Since feminism promised to usher in the New Age of Equality, today’s men hardly know how to be men, husbands and fathers. And today’s women hardly know how to appreciate and encourage their men. Harvey Mansfield’s fine new book, Manliness, attempts to deal with this gender confusion.
One of Mansfield’s wisest insights is a critique of social scientists. “(Social science) studies, seeking quantifiable precision, split up the sexes into discrete aspects or behaviors, such as spatial and verbal abilities or violent and non-violent tendencies, and then never reassemble the pieces into a whole.” (Page 37, Emphasis in original.)
This problem is especially acute in our modern understanding of fatherhood. You might say that social science has figured out that fathers are important by process of elimination. Eliminate fathers, and kids’ lives deteriorate. Father absence is a disaster that places kids at risk for negative outcomes, ranging from dropping out of school to drug use to teen pregnancy to depression.
But when the social sciences ask themselves, “What exactly do fathers do?” the answers are a little thinner. Research shows that fathers do less “child care activities,” such as feeding and changing diapers. But what do men do more of? They rough-house with kids, toss them in the air, tickle them and teach them to take risks.
These results, of course, are the things feminists love to hate. Women work the Second Shift of household chores. Men come home from work, sit in front of the TV, drink beer and generally do nothing. The man’s “contributions” to childcare are more like play. Big deal.
Some advocates of same sex marriage have even reinterpreted the evidence on father absence to mean that children don’t really need mothers and fathers, just two loving adults. As long as the child’s needs are met, it doesn’t matter whether a man changes the diapers or a woman plays touch football with them. Mirroring the feminists, these advocates seem to believe that if social science can’t put its finger on exactly what men in particular contribute, men aren’t doing anything significant.
Like the social scientists Harvey Mansfield criticizes, the gender radicals want to disassemble mothers and fathers into their specific functions, but never reassemble the pieces into a whole. Our masculinity and femininity can be reduced to a bundle of traits and activities. If we can’t measure it, it isn’t there. But evidently, even those beer-guzzling, channel-surfing lumps are doing something.
My husband recently did something for our family that brought this into focus for me. We are foster parents. We once had a couple of very sweet kids who had lived with us for a long time. We were very attached to them, and never really thought they would go home. Their parents surprised everybody by doing every last item on their case plan. The phone call finally came that made it clear that the kids would go home one day soon.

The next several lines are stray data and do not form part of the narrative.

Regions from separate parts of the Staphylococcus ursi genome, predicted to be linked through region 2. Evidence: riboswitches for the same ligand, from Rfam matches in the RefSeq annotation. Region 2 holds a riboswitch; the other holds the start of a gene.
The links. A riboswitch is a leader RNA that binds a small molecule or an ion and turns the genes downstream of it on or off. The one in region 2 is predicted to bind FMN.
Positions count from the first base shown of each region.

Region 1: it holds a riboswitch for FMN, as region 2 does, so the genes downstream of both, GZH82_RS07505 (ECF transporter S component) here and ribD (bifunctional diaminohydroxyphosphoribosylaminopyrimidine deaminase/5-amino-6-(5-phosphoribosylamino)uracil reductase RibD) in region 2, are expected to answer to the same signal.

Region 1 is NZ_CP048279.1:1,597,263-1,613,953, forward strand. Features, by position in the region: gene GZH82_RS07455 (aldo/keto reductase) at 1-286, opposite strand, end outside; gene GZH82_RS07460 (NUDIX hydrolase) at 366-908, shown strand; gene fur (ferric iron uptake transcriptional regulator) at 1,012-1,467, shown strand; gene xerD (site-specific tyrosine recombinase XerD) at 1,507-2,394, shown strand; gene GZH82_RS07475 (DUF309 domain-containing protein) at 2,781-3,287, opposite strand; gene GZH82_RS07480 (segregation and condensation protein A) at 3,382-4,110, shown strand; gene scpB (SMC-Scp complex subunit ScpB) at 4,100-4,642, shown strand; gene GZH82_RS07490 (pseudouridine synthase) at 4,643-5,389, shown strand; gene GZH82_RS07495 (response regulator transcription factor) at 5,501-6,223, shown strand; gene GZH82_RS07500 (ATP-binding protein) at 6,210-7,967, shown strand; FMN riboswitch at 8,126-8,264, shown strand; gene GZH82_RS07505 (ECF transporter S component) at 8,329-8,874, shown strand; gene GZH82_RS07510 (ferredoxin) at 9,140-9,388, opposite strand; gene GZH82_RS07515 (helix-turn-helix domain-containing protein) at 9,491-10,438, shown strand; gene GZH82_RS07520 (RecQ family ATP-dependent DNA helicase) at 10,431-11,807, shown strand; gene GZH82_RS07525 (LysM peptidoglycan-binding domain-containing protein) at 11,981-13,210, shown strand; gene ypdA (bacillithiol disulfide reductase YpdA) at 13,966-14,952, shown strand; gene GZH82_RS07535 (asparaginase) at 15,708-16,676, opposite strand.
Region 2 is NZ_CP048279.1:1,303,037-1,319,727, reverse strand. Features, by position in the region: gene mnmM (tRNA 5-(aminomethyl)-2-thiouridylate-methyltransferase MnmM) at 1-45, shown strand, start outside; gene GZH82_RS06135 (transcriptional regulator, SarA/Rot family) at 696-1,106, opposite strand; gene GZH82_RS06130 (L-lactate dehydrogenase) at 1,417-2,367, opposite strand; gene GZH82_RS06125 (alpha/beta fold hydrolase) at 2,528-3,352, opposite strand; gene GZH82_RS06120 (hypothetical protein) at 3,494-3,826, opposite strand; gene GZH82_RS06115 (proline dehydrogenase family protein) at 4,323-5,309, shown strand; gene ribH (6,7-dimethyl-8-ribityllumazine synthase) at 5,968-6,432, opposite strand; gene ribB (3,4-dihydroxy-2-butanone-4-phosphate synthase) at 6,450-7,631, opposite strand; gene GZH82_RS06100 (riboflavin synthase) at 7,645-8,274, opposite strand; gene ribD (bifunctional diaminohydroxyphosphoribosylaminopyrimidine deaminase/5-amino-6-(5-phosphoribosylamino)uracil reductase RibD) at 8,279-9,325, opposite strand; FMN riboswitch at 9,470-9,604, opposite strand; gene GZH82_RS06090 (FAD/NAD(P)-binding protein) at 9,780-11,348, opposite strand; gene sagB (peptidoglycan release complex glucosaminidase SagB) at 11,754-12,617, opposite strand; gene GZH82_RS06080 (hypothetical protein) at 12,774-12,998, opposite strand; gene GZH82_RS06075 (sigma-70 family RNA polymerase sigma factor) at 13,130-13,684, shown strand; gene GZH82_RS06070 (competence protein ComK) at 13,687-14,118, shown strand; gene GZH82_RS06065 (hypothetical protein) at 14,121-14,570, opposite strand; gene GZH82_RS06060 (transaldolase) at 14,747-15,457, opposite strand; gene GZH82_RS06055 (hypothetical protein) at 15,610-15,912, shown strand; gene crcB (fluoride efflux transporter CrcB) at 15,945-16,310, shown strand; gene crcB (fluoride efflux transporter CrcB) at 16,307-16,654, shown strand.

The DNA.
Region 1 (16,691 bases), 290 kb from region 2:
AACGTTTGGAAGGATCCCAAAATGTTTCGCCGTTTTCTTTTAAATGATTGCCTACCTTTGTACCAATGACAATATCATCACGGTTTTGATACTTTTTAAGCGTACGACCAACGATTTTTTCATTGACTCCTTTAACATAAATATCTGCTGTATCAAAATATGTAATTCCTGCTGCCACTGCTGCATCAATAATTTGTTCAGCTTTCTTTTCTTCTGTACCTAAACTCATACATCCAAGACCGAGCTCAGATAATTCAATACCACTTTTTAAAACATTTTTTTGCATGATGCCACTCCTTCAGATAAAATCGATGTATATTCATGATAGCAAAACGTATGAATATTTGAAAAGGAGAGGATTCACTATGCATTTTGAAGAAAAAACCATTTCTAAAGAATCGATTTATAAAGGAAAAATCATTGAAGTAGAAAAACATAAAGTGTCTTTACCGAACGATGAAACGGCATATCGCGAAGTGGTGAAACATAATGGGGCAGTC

The kids were elated. I was devastated. I tried to contain myself because they were so happy. But I was visibly a wreck.
My husband came into our bedroom, chased all the kids out, and closed the door. I was sobbing. I had a dozen reasons why it was all a big mistake. The kids would be better off with us and the parents would surely collapse at the first sign of trouble, and The System is so corrupt and awful.
He held me by the shoulders, looked straight into my eyes and said, “These are not our kids. Let them go.” I wasn’t ready to stop crying, but I knew he was right.
So they went home. Their parents really had gotten themselves together. The kids did great, and are still doing great.
Now I ask you, which of us, my husband or I, did the most for those kids? To even ask this question is to misunderstand the nature of the family, of marriage and of parenting. I certainly did more driving in the car pool, and helping with homework. That is the stuff women complain about, and that social scientists measure.
But he was always there, too. He’d play catch with them, take them boating and glare at them when they misbehaved. He was there for me too, backing me up, insisting the kids respect me, holding me accountable, and yes, telling me to get a grip when I might have gone off the deep end. At the crucial moment, he kept me from doing something really stupid and destructive. You’d have to be a nut to believe that the number of hours each of us spent with the kids was the most relevant fact about who contributed to their success.
Don’t get me wrong: it’s good when father helps with kids and the household, if only because mother feels loved and appreciated by him. But even when we can’t put our finger on it, the masculine presence in the household contributes. We women do our families a great service when we recognize and respect that fact about our men.